Earth bucked the warming trend in 2018 – but only a little
Last year, the planet actually cooled off a bit, but scientists say the global warming trend isn’t even close to being over. The year 2018 was still the fourth hottest on record, behind only 2015, 2016 and 2017.
While both NASA and the National Oceanic and Atmospheric Administration have monitored temperatures for decades, their annual reports have been delayed by the partial federal government shutdown. But two other organizations have analyzed recent trends and found that 2018 was nearly as hot as the three years before it, bucking the warming trend possibly thanks to the La Niña phenomenon.
One of these is Berkeley Earth, a nonprofit research center in California that has analyzed global temperatures since 2013.
“Global mean temperature in 2018 was colder than 2015, 2016, and 2017, but warmer than every previously observed year prior to 2015,” Berkeley Earth researchers told the Associated Press. “Consequently, 2016 remains the warmest year in the period of historical observations. The slight decline in 2018 is likely to reflect short-term natural variability, but the overall pattern remains consistent with a long-term trend towards global warming.”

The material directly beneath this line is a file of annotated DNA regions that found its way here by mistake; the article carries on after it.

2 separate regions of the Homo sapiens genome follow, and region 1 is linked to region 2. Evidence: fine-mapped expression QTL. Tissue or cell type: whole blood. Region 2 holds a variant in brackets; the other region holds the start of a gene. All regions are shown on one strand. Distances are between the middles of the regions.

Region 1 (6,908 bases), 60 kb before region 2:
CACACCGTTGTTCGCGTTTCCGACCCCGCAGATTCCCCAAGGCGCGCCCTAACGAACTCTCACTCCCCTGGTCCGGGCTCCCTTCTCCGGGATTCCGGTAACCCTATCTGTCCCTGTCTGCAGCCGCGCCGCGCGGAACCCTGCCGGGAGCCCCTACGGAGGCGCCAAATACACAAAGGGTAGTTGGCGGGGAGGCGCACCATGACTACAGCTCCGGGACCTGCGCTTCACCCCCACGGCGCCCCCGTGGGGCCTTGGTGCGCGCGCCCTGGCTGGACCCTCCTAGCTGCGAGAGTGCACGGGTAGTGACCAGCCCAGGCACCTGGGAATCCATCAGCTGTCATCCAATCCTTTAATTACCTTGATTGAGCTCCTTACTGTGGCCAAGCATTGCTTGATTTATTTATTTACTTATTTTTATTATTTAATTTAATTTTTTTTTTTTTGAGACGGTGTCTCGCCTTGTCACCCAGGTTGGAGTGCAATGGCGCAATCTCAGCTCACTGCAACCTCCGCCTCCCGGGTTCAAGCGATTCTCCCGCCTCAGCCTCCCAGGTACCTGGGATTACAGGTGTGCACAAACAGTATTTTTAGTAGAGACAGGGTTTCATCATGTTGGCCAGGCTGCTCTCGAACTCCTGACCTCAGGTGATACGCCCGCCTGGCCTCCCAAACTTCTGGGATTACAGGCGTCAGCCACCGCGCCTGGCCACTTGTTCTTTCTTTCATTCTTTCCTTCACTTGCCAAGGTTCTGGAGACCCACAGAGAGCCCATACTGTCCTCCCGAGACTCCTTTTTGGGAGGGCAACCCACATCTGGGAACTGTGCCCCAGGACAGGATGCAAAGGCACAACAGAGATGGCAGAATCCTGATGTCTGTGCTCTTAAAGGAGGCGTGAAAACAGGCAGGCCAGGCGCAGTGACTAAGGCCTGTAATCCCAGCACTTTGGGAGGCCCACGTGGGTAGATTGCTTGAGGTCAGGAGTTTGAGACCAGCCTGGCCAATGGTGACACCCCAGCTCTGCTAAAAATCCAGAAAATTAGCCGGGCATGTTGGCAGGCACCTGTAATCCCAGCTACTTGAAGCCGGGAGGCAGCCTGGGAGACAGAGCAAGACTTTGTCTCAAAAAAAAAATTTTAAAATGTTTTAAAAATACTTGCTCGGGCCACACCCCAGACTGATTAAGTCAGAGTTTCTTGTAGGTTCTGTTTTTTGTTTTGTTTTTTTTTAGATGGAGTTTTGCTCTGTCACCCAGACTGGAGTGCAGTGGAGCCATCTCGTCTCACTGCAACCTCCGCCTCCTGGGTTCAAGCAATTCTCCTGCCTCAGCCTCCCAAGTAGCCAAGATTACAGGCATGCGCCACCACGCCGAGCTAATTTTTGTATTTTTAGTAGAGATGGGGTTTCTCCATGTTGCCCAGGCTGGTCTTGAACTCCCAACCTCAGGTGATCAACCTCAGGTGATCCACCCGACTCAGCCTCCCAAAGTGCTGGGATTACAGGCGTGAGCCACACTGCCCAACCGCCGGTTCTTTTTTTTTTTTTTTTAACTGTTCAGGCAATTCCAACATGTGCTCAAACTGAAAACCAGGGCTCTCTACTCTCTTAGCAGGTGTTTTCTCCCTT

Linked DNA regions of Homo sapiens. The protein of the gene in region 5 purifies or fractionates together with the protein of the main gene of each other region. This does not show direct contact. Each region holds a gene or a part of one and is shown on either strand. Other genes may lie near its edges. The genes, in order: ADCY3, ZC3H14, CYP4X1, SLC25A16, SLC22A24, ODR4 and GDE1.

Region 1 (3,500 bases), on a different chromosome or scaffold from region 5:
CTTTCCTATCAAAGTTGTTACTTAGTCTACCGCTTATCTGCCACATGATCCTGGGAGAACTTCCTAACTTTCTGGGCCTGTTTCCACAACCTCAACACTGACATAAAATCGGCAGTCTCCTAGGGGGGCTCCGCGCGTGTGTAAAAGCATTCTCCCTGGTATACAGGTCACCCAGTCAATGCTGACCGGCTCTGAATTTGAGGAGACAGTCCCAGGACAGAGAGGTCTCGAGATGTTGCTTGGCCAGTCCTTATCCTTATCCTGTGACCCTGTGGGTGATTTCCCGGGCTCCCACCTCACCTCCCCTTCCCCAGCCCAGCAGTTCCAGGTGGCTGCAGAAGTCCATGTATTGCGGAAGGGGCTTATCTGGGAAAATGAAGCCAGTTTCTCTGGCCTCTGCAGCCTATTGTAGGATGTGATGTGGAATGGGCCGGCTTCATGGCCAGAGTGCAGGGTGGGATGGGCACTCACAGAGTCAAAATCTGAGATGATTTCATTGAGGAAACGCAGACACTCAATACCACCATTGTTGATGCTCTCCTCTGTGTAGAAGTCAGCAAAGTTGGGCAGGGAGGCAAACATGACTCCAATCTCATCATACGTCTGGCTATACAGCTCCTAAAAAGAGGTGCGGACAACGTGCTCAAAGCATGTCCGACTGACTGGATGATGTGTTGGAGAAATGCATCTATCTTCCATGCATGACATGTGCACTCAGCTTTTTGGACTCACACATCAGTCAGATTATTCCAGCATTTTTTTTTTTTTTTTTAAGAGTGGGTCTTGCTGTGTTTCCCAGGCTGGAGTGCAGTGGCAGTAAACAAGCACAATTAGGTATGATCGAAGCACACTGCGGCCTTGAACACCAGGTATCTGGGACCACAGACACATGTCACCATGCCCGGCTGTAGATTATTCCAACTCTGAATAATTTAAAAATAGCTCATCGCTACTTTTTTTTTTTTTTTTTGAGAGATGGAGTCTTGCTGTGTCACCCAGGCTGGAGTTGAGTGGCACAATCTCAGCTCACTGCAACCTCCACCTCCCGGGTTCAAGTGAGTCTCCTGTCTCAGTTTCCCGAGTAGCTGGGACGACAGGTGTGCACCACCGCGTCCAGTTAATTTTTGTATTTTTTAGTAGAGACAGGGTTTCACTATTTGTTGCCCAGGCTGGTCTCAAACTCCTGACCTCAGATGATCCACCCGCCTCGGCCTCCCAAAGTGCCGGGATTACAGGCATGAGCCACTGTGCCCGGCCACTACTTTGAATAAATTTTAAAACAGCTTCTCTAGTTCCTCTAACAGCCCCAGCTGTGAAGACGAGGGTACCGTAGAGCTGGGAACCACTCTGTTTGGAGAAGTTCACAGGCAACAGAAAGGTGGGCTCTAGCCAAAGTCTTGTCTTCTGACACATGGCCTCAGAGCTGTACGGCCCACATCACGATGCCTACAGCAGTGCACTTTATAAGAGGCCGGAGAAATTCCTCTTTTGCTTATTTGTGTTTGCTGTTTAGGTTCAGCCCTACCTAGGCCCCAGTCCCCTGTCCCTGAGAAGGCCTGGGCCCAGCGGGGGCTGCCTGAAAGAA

The organization based its conclusion both on its own records and the previous reports from NASA and NOAA, which found that the five hottest years on record have all occurred since 2010.
A second organization, the Japanese Meteorological Agency, also declared 2018 the fourth hottest year on record, the AP reported.
The new reports follow on several from November that predicted the year’s ranking.
The 2018 dip doesn’t mean an end to the warming trend that has been heating Earth for years.
“Though 2018 only ranks fourth overall, 2015 through 2018 still stand out as a period of significant warmth well above all previous years since 1850,” Berkeley Earth told the AP. “This reflects the long-term trend towards global warming.”
While it didn’t break global records, 29 counties and Antarctica had record hot years in 2018, Berkeley Earth climate scientist Zeke Hausfather told the AP.
“The long term is stunningly clear,” he said.
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